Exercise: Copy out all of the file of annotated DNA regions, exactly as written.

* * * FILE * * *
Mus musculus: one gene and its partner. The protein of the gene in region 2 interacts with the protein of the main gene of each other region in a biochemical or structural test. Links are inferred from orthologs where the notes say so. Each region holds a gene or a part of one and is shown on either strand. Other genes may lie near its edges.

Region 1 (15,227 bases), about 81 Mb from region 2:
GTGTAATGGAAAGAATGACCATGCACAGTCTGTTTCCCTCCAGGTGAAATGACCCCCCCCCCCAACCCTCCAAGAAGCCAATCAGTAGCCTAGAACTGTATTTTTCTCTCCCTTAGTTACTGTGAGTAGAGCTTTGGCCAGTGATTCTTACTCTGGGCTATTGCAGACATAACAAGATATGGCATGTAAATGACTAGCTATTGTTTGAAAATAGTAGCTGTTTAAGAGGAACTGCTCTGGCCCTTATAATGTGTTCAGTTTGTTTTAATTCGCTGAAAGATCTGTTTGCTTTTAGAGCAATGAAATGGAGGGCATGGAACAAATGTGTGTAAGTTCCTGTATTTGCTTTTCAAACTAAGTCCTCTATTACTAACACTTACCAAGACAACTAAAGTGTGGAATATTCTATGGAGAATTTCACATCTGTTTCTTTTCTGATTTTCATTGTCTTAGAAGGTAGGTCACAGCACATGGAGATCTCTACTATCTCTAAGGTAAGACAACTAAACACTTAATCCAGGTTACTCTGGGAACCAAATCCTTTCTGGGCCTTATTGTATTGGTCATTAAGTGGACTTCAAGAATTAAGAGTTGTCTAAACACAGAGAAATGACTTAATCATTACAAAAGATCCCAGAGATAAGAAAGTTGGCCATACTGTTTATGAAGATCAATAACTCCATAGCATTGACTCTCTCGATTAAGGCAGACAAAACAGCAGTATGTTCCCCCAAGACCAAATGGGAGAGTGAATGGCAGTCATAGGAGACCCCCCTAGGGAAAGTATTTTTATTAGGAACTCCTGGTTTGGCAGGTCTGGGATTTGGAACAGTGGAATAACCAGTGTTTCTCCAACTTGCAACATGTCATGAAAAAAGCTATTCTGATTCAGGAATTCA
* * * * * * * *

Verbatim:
Mus musculus: one gene and its partner. The protein of the gene in region 2 interacts with the protein of the main gene of each other region in a biochemical or structural test. Links are inferred from orthologs where the notes say so. Each region holds a gene or a part of one and is shown on either strand. Other genes may lie near its edges.

Region 1 (15,227 bases), about 81 Mb from region 2:
GTGTAATGGAAAGAATGACCATGCACAGTCTGTTTCCCTCCAGGTGAAATGACCCCCCCCCCCAACCCTCCAAGAAGCCAATCAGTAGCCTAGAACTGTATTTTTCTCTCCCTTAGTTACTGTGAGTAGAGCTTTGGCCAGTGATTCTTACTCTGGGCTATTGCAGACATAACAAGATATGGCATGTAAATGACTAGCTATTGTTTGAAAATAGTAGCTGTTTAAGAGGAACTGCTCTGGCCCTTATAATGTGTTCAGTTTGTTTTAATTCGCTGAAAGATCTGTTTGCTTTTAGAGCAATGAAATGGAGGGCATGGAACAAATGTGTGTAAGTTCCTGTATTTGCTTTTCAAACTAAGTCCTCTATTACTAACACTTACCAAGACAACTAAAGTGTGGAATATTCTATGGAGAATTTCACATCTGTTTCTTTTCTGATTTTCATTGTCTTAGAAGGTAGGTCACAGCACATGGAGATCTCTACTATCTCTAAGGTAAGACAACTAAACACTTAATCCAGGTTACTCTGGGAACCAAATCCTTTCTGGGCCTTATTGTATTGGTCATTAAGTGGACTTCAAGAATTAAGAGTTGTCTAAACACAGAGAAATGACTTAATCATTACAAAAGATCCCAGAGATAAGAAAGTTGGCCATACTGTTTATGAAGATCAATAACTCCATAGCATTGACTCTCTCGATTAAGGCAGACAAAACAGCAGTATGTTCCCCCAAGACCAAATGGGAGAGTGAATGGCAGTCATAGGAGACCCCCCTAGGGAAAGTATTTTTATTAGGAACTCCTGGTTTGGCAGGTCTGGGATTTGGAACAGTGGAATAACCAGTGTTTCTCCAACTTGCAACATGTCATGAAAAAAGCTATTCTGATTCAGGAATTCA